Marakanetz, can you be more specific as to the abberations you heard via the Tact? I do believe that a turntable requires some "correction" (RIAA) to restore the original sound. Edle, I believe it is possible to keep the signal in the digital domain with out converting to analog. I also believe that most new recordings are mostly digital requiring analog conversion on most home systems. Blind prejudice is not going to further the development of our hobby. Call me a heretic, but I prefer digital to the scraping of stone against plastic at varying speeds with little opportunity to reconcile the unavoidable inconsistentcies of differing speaker /room interactions.
...first RIAA is needed for the records produced before 1954 i.e. before RIAA standard of mastering records. So RIAA equalisation makes nothing to the records produced after 1954(or maybe earlier).
Second somehow the placement of the musicians in the stage had been altered as to comparing to the no-preamp. Every instrument sounded brighter but at the same time clearer. The worst thing happend to the human voice that is being first echoed wherever you need it and wherever you don't and again changing(doesn't matter sometimes to worse sometimes to better) depending on the recording.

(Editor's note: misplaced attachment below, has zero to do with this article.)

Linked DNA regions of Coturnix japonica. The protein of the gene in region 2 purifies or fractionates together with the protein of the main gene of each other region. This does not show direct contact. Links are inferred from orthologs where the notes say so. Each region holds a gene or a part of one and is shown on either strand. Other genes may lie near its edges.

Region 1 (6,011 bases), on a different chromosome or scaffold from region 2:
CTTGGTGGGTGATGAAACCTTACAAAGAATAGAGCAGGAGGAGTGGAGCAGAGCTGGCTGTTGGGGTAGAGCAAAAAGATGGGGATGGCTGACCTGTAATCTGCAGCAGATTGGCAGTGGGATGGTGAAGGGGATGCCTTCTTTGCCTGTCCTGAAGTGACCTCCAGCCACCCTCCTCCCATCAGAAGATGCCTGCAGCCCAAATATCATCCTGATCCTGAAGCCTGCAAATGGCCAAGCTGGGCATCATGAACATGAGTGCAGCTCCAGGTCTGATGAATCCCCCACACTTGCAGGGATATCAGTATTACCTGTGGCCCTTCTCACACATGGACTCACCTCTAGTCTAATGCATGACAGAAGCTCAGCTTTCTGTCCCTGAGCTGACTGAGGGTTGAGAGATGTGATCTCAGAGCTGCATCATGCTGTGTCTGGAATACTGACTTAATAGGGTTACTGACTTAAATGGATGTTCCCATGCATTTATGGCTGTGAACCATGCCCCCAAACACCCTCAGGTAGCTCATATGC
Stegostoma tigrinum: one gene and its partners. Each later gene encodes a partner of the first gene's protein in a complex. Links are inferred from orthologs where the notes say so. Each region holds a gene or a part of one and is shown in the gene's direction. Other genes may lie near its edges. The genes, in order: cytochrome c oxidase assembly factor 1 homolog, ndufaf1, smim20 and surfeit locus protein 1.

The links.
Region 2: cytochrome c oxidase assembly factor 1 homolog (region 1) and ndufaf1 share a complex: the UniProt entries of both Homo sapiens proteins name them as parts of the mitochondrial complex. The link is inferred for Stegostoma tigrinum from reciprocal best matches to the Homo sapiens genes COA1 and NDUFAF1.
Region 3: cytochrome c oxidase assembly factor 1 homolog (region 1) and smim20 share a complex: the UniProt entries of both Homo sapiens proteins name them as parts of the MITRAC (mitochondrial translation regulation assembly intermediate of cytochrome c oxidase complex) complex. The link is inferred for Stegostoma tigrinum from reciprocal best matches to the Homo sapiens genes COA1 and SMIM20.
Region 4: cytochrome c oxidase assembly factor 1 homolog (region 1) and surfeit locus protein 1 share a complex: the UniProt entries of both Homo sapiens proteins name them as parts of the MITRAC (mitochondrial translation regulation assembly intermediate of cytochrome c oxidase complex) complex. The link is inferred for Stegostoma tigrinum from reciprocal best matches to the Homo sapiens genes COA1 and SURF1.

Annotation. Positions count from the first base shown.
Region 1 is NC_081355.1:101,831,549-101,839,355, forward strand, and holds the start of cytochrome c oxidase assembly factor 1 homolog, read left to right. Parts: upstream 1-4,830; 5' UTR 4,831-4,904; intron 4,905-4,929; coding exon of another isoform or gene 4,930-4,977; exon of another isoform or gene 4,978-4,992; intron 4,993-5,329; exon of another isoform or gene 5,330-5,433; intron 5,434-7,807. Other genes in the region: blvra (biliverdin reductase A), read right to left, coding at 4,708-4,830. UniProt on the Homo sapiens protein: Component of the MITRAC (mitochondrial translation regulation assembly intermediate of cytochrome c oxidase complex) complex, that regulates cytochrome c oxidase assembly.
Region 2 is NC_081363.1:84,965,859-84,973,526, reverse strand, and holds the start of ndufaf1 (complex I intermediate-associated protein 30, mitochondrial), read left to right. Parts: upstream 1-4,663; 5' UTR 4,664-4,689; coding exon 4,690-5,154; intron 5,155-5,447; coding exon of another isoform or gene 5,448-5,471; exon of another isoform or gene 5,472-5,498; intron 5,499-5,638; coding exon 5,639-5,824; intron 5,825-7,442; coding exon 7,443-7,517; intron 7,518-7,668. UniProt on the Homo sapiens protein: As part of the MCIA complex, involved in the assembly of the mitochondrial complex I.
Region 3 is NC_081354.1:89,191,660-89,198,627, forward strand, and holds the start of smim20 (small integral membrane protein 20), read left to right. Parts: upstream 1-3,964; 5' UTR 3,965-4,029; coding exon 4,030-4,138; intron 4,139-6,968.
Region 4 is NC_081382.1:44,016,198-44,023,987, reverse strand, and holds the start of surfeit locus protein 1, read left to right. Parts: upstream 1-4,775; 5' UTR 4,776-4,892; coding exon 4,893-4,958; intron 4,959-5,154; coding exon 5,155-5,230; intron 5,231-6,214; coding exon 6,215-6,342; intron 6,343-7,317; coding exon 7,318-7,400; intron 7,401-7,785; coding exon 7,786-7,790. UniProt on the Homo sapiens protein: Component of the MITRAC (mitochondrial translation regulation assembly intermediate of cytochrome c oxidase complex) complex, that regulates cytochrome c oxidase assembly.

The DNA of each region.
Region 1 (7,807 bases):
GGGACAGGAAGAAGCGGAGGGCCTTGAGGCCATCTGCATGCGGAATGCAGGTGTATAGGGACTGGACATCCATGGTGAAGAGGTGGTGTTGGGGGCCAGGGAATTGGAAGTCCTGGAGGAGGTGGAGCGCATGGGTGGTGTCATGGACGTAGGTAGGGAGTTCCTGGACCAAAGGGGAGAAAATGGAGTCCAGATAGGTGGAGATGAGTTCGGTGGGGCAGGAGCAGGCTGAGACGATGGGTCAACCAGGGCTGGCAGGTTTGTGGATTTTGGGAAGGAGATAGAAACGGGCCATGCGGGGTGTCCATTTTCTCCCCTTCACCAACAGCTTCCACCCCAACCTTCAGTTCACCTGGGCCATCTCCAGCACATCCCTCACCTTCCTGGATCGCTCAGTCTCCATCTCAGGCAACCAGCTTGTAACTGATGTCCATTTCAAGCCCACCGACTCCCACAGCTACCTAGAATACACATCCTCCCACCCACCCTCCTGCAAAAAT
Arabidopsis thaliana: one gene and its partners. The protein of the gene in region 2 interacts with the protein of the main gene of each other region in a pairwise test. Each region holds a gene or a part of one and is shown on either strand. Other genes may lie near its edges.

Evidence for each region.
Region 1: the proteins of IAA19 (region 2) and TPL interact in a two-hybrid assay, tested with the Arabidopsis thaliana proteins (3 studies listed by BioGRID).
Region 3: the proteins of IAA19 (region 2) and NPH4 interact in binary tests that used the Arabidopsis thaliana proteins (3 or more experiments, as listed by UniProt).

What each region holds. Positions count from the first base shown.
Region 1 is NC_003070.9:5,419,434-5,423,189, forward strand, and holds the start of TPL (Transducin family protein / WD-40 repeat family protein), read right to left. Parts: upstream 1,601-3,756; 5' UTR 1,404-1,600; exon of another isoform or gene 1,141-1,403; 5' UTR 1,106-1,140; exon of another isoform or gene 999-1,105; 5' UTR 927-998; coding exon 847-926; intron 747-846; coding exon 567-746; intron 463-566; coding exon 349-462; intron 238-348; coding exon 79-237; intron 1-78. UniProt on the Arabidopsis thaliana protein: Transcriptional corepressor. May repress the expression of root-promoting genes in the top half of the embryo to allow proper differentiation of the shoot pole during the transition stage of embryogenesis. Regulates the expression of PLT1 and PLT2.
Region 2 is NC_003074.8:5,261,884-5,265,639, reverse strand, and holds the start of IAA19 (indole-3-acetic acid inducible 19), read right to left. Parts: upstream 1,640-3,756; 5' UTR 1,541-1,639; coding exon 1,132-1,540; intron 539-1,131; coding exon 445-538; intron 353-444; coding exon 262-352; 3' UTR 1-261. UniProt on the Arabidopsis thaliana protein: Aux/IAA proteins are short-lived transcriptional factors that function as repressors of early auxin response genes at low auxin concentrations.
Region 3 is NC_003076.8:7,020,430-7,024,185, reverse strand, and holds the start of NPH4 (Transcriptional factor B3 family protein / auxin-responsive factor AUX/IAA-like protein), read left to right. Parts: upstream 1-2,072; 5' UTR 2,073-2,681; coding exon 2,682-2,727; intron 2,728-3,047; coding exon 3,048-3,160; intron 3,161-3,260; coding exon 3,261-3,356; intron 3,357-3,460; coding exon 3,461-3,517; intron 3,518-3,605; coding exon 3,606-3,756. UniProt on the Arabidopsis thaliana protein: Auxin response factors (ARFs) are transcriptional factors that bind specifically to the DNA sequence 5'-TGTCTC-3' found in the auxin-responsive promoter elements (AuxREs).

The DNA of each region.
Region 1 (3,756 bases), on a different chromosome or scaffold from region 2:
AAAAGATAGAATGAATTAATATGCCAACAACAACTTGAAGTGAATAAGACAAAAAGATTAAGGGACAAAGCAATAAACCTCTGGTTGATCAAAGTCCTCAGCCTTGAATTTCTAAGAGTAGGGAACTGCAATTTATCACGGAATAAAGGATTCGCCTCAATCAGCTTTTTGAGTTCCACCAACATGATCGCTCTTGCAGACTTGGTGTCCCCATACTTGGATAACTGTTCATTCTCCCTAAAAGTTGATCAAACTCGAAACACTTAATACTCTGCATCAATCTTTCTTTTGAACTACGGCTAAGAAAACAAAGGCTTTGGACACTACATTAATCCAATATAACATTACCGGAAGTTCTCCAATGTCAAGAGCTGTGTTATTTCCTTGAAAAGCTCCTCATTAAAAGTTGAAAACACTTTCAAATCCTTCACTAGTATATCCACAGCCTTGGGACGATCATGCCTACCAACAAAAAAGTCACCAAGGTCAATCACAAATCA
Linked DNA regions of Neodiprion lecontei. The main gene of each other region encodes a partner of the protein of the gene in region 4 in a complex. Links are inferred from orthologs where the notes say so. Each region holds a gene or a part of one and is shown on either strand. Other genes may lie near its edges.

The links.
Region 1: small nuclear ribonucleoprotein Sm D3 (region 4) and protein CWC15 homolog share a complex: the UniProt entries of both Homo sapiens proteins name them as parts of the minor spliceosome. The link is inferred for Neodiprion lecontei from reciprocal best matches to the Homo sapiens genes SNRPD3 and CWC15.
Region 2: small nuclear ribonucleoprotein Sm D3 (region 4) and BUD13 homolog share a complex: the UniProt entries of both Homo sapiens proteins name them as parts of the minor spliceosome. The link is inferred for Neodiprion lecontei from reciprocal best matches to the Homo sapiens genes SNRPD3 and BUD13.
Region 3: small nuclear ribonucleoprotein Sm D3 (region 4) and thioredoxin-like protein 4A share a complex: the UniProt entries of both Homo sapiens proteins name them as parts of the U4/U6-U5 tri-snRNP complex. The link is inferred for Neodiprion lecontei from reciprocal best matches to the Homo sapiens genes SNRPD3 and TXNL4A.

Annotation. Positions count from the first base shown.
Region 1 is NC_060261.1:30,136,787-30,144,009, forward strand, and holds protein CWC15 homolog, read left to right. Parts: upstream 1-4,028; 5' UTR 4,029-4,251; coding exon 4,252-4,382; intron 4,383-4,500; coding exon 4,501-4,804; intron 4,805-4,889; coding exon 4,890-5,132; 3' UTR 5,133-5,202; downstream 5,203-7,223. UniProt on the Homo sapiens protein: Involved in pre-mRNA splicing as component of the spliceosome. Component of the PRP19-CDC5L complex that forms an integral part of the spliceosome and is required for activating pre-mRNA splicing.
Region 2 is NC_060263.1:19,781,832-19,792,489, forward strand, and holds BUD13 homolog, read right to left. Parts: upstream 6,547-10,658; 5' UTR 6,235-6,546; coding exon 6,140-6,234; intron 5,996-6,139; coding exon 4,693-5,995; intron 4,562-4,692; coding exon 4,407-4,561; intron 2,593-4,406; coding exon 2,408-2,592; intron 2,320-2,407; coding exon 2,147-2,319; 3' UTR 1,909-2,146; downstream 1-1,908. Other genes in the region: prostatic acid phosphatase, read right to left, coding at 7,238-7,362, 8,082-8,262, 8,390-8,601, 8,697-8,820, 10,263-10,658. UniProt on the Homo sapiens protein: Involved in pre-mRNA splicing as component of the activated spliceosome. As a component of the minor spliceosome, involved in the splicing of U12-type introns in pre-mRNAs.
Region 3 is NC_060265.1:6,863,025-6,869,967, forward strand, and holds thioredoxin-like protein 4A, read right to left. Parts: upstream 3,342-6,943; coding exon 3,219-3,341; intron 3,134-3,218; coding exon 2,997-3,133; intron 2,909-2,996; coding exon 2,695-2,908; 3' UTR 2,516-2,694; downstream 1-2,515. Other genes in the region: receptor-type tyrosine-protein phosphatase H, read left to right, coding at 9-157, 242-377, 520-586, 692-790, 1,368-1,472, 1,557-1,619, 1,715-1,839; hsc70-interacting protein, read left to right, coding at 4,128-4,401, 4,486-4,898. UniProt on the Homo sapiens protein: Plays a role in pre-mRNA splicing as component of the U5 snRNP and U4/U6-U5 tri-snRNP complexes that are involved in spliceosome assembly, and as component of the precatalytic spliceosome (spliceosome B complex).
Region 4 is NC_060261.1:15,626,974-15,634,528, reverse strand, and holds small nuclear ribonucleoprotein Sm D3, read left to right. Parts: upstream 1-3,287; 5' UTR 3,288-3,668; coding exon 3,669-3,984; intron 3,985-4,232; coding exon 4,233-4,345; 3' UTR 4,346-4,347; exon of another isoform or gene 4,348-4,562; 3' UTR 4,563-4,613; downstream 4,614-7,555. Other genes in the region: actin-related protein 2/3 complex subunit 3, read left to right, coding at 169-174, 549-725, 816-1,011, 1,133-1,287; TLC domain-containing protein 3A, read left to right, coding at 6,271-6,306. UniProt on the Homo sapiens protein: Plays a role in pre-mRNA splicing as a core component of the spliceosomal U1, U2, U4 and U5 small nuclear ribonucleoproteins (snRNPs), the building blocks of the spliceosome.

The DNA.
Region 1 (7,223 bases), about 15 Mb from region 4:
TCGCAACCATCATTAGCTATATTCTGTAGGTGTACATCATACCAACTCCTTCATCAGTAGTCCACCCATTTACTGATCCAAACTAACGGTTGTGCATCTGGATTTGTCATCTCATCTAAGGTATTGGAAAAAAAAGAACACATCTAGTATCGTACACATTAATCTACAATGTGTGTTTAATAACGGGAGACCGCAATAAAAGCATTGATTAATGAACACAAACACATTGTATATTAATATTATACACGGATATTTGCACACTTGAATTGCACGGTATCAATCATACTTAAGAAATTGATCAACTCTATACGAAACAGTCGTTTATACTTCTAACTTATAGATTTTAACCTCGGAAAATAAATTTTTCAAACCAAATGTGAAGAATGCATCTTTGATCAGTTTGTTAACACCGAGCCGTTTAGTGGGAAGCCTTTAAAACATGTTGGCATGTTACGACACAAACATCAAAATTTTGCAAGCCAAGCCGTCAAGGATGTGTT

The thing is that my analogue rig is well established and reproduces darn good whatever had been placed on the record and in most of its cases do not need a correction or any artificial imaging. It has no floor or ceiling and images to the level of live performance exept huge symphony orchestras that need to be heard live only.
How can Tact reproduce 8Hz? To tell you simply it can't since digital freequencies are limited. With larger number of upsampling you may improve bass but the highs will cut off. So any digital device might be good for all audiable freequencies but in order to image it has to use a digital correction engine like in Tact.